After all it is free Go on u know u want to!
I'm surprised at all the people who are asking for permission. How about you live your lives for yourself and don't concern yourself with the rules. Do as you see fit. Rules aren't real you know- they're just someone telling you what to do. Allowing your kids school to tell you what you can and can't do is weak.

We keep a record of kids sick holiday and try to keep it down to sensible limits, but will take them out for long weekends, etc. School isn't the be all and end all of life. They're both doing exceptionally well despite having me as a delinquent father wink

'Rules are to guide the wise and for the fool to follow'.

Oh, and schools are run so ridiculously inefficiently, that kids wouldn't even need to go for half the time they do if it were organised well.


Last edited by After all it is free Go on u know u want to! on Tue 19-11-13 18:40; edited 1 time in total
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Faiths daddy I totally agree,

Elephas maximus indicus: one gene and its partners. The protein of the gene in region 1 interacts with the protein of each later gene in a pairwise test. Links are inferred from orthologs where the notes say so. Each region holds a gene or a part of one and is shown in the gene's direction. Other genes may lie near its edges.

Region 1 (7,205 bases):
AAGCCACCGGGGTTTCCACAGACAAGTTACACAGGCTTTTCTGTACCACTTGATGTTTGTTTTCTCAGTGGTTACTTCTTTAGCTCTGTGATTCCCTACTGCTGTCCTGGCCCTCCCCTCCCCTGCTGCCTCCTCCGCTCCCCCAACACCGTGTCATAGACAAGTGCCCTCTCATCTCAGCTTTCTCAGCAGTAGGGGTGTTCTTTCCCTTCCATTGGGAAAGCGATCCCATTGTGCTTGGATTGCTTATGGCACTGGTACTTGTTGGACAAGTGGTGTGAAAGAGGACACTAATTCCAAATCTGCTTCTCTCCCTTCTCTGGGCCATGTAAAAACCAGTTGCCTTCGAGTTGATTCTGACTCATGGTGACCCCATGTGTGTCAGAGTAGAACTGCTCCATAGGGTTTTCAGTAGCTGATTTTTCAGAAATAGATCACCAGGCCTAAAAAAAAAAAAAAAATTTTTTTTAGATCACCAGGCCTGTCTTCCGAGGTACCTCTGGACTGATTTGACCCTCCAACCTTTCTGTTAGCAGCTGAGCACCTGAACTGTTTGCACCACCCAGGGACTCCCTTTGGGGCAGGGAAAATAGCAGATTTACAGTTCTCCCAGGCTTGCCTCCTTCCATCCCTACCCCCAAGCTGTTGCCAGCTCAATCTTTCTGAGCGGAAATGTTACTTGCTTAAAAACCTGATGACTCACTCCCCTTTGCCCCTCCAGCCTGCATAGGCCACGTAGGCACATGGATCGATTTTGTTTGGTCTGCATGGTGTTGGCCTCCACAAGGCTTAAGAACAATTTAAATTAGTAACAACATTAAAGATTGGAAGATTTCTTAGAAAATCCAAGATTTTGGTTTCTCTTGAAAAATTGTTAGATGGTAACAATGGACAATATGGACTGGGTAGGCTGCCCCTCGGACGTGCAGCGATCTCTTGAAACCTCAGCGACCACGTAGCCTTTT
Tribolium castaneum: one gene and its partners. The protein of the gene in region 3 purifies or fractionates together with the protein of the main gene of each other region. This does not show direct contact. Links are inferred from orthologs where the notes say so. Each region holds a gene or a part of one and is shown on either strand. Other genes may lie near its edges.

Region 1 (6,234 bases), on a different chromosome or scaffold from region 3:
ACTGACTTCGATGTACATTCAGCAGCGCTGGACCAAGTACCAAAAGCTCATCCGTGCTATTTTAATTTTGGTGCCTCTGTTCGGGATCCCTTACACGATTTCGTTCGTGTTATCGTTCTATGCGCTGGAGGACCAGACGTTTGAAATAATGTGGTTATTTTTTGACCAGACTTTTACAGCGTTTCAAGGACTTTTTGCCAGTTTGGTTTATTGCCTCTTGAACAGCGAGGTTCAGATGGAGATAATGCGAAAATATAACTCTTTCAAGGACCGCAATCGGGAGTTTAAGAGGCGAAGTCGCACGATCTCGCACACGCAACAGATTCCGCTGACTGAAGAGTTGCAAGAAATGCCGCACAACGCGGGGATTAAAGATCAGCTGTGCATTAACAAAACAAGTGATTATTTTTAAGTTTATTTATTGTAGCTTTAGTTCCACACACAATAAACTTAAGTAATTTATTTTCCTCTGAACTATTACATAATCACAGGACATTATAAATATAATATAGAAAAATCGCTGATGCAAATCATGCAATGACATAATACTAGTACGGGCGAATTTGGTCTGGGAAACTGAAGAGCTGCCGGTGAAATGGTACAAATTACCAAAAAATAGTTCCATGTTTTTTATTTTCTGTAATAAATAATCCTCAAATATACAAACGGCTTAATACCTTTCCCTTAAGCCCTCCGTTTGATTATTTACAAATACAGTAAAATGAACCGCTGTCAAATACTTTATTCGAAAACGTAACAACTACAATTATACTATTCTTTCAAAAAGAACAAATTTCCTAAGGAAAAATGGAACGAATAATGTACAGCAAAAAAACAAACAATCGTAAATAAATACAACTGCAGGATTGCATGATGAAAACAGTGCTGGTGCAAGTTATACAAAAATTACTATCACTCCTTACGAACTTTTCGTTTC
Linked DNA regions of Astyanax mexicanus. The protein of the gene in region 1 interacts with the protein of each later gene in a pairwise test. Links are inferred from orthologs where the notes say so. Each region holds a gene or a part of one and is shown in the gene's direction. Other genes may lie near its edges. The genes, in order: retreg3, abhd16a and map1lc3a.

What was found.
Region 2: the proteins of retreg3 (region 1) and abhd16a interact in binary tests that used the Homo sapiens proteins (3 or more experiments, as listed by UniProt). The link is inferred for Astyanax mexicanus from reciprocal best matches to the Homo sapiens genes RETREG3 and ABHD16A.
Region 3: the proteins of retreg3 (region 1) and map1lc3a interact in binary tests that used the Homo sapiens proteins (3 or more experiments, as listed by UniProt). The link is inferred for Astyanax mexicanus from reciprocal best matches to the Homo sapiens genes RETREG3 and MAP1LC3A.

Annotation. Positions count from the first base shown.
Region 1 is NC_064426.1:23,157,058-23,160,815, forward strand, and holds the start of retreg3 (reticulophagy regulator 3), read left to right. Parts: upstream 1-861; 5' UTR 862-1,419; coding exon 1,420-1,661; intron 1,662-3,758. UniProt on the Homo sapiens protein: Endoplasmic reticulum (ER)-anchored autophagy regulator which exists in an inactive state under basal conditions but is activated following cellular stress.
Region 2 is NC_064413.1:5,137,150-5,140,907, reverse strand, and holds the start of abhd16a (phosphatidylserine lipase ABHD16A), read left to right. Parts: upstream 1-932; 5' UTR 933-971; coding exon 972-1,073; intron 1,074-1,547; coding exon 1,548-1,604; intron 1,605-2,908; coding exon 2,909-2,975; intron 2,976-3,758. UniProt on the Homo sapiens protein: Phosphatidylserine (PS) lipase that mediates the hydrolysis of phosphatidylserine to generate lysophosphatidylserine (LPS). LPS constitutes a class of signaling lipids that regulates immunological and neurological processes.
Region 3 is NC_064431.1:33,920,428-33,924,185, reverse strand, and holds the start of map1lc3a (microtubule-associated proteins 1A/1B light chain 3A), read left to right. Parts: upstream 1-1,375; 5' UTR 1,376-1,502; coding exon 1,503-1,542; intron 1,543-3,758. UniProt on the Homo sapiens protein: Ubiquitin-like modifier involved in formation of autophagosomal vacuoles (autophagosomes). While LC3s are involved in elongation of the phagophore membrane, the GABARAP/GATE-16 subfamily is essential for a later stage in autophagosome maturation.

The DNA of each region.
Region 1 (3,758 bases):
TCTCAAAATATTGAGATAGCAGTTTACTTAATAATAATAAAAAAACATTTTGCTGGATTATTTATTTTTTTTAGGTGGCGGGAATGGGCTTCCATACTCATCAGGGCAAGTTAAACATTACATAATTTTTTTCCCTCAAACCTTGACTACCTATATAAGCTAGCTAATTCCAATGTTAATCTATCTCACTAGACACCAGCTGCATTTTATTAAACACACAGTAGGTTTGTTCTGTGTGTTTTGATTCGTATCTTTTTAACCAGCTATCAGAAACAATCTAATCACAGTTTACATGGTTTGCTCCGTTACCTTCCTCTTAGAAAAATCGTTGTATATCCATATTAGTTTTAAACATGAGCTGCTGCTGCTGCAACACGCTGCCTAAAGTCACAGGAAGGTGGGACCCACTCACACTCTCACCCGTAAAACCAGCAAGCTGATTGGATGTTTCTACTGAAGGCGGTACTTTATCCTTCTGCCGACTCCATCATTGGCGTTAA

I've recently had a letter home from my sons school with regards to two(2) days he has had off ill, this letter is a warning about future attendance.

However his school have closed for one(1) day ( a strike ) and are closed Thursday and Friday this week for an inset day, so three days (3).

Basically I'm inclined to send them a letter stating that future closers won't be tolerated and they should arrange child care for my son on the days he should be in school of they will insist on sending me letters ref his
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Esdel, go on, please do it..... I have been tempted myself in the past. Actually I did write and complain to the head about a closure due to snow, not about the closure itself but about there inability to follow their own process for notifying parents that they had sent us less than 2 weeks earlier.
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 And love to help out and answer questions and of course, read each other's snow reports.